For the second summer running, several students from the University of Nottingham went out to visit Project Hope in Sri Lanka. Their goal was to assess the project and to offer recommendations to improve it further. Read on to find out about their experience, written by Nesrin, one of the four interns:
This summer, myself and three others travelled to Sri-Lanka to volunteer at the Rosie May Foundation’s Project Hope. This excellent project aims to help single mothers become financially sufficient through the provision of skills training which helps the mothers become more able to provide for their children. For example, women are taught how to make incense sticks which can then be sold for a profit.
This is a unique project as the women are taught useful skills for life, and it was a pleasure to witness this first hand. We hope that through empowering mothers family bonds will become stronger and the children are less likely to be in orphanages. Upon arrival we were kindly welcomed into the Project Hope House by Ramani, Sujeeva Chamilla and Nerosha – inspirational women who dedicate their lives to helping others. We all bonded instantly and they let us cook with them and even try on a sari, we really had the true Sri-Lankan experience!
Fun aside, the overall goal of our stay was to gather information on the details of the project which we will later be used to compile a report for the charity which highlights its successful areas and suggests areas for further expansion. In the process, we met and interviewed some of the women on the project. They had been through a lot, but we were touched by their understanding and willingness to open up to us – it really made us appreciate all that we take for granted in the UK. Hearing their success stories after joining Project Hope makes us optimistic for the other women who join, we are confident they will also do well. We were also happy to hear that their children were kept in the family and not put in orphanages.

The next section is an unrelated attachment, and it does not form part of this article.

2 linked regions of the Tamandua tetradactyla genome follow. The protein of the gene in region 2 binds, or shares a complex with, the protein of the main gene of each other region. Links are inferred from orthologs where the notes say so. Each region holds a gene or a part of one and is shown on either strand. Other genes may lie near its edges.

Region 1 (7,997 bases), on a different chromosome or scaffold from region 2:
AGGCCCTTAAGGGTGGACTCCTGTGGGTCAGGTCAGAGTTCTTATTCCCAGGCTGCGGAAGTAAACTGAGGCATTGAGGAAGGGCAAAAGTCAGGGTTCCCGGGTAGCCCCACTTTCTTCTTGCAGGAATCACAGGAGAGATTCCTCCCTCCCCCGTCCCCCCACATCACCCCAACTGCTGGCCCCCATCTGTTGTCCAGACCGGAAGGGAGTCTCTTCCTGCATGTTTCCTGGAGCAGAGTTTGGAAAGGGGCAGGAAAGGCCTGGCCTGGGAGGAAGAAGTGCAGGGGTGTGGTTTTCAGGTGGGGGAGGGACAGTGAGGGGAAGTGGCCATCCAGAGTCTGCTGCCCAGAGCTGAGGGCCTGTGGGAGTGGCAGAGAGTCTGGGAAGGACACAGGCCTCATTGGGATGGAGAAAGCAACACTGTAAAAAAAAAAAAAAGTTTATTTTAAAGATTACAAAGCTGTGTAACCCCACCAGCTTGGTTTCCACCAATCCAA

One of the best parts of the trip was teaching the kids at the pre-school and after school English club. They were all so excited to meet us and greeted us with a loud “good morning!” and a flower each – it was truly unforgettable. The kids were always happy and willing to learn despite what goes on in their home life. I loved every moment of teaching, from colouring to singing nursery rhymes – there was always something exciting to do. The language barrier hardly got in the way as the children would do their best to listen and follow instructions. We will never forget their smiles and hope to see them again.
Overall, our trip to Sri Lanka was life changing and unforgettable. We met some strong and inspirational women and have learned a lot. A big thank you to everyone who made this trip possible and we hope to be back at Project Hope in the future!
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